Some of this is speculation though on my part, I'll find out for sure in a couple months with some real world warm weather testing.

Tim Drescher
(timdcy) - M

Locale: Gore Range
Re: Re: Re: Gossamer Gear Air Beam... on 02/16/2013 08:49:41 MST Print View


Thank you for the write up. It sounds as if the AB may improve the comfort and load carrying capacity of your GG pack by quite a bit. I just received my Kumo in the mail a few days ago and it'll be interesting to hear how you and others like carrying the AB as opposed to the flimsy CCF pad.

I am too interested in the potential for how well it keeps sweat off ones back. Speaking of which, I wonder if Gossamer will come out with an estimated R-Value? ;)

Edited by timdcy on 02/16/2013 08:59:08 MST.

Dan Durston
(dandydan) - F

Air Beam on 02/17/2013 08:29:31 MST Print View

"I wonder if Gossamer will come out with an estimated R-Value?"
With no internal insulation, baffles or reflective layers, the pad is simply an air space, which is R-1.0.

Edited by dandydan on 02/17/2013 08:30:11 MST.

Art Tyszka
(arttyszka) - MLife

Locale: Minnesota
WOW on 03/23/2013 11:20:39 MDT Print View

So I'll preface this with the disclaimer that I am prejudiced to an air frame, I have a MLD Exodus FS as my primary pack and LOVE it. I've worked hard to get my base weight to rough;y 9.75 lbs for temps down into the high 20's but still prefer the carry of a true suspension, so the Exodus FS was a dream come true for me, the ARC Blast may be next.

But anyway, I've been using a 2012 Murmur as a daypack and took it on one very light overnight last year. I love the pack for day trips, but with my full kit, or close to it, it deformed too much for my liking. It didn't sit very well on back and just didn't feel nearly as well placed as the Exodus FS.

I just received a medium Air Beam from GG, and all I can say is WOW. It's like a whole new pack, the AB gives the pack a much more rigid structure and it transfers much more weight to my hips. Before, with the SitLight pad the hip belt was more for balance and to keep the pack from bouncing around. With the AB it can actually transfer weight and it doesn't deform with gear in it.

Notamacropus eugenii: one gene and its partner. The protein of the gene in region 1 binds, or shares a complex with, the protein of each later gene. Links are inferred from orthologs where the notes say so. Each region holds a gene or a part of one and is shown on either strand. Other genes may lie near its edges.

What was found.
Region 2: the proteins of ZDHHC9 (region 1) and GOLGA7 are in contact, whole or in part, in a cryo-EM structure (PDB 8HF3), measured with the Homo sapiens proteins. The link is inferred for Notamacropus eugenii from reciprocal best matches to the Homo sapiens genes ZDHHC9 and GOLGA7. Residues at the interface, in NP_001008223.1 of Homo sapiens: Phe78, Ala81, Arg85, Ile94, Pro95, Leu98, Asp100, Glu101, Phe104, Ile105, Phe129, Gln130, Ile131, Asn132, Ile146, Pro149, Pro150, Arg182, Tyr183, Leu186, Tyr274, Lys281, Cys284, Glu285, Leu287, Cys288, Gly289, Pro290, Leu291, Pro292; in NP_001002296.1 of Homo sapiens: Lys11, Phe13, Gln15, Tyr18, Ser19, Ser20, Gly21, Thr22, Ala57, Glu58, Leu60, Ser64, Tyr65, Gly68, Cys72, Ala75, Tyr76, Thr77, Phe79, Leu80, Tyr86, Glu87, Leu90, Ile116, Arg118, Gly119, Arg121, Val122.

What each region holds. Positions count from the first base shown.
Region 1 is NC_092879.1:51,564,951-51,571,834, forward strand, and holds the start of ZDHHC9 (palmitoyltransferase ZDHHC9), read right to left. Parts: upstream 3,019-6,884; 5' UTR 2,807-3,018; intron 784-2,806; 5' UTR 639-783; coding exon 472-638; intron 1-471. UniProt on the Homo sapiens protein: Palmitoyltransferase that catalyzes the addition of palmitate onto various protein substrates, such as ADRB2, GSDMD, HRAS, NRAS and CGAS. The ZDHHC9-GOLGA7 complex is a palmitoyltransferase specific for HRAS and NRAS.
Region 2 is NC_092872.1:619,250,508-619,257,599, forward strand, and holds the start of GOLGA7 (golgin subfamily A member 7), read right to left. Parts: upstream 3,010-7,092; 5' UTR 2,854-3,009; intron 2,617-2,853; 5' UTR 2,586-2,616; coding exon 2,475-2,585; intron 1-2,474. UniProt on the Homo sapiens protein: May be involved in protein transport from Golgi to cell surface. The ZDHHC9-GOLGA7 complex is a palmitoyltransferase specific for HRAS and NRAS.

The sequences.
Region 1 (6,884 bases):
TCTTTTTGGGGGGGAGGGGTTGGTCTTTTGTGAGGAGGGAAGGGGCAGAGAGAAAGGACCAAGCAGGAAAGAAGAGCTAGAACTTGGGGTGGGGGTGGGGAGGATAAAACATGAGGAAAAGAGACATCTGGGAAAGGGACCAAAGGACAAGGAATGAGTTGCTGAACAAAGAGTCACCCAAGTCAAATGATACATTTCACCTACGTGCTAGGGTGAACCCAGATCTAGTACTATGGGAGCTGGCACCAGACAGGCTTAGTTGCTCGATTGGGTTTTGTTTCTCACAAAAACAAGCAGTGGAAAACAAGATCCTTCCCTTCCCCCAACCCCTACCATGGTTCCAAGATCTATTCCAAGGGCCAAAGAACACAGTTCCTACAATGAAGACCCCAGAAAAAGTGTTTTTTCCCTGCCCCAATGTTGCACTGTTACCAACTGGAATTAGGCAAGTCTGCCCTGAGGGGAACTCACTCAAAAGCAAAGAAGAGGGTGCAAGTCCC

I loaded it up with a quilt (for volume) and some crap laying around the basement to get it to ~15 lbs and walked around a bit, it's a whole new pack. If you're on the fence about adding an AB to a GG or any other pack, give it a try, I'm sure glad I just did. Now I just need to get "out there" and give it a real test.

Edited by arttyszka on 03/23/2013 11:22:39 MDT.

Herbert Sitz

Locale: Pacific NW
Why Airbeam vs. Sitlight? on 03/23/2013 15:18:42 MDT Print View

Interesting info on airbeam, I may end up trying one out.

I would say, though, that the little Sitlight pad that GG ships with their pack is pretty pathetic at adding structure to the pack, and not much better at just being padding. I use my Murmur with the 3-panel GG Nightlite Torso in the external pad pockets and a rolled up 3/16"x72" GG pad inside the pack with main items packed inside that pad's hollow cylinder.

Like the Airbeam my pad combination is way better than the puny GG Sitlight, and just the 3-panel GG Nightlight Torso alone would be too. I'm kind of curious how the thicker Nightlight Torso compares to the Airbeam, with or without additional pad tube in main body of pack.

Edited by hes on 03/23/2013 23:58:20 MDT.

Tim Drescher
(timdcy) - M

Locale: Gore Range
My New Pillow on 03/23/2013 19:14:24 MDT Print View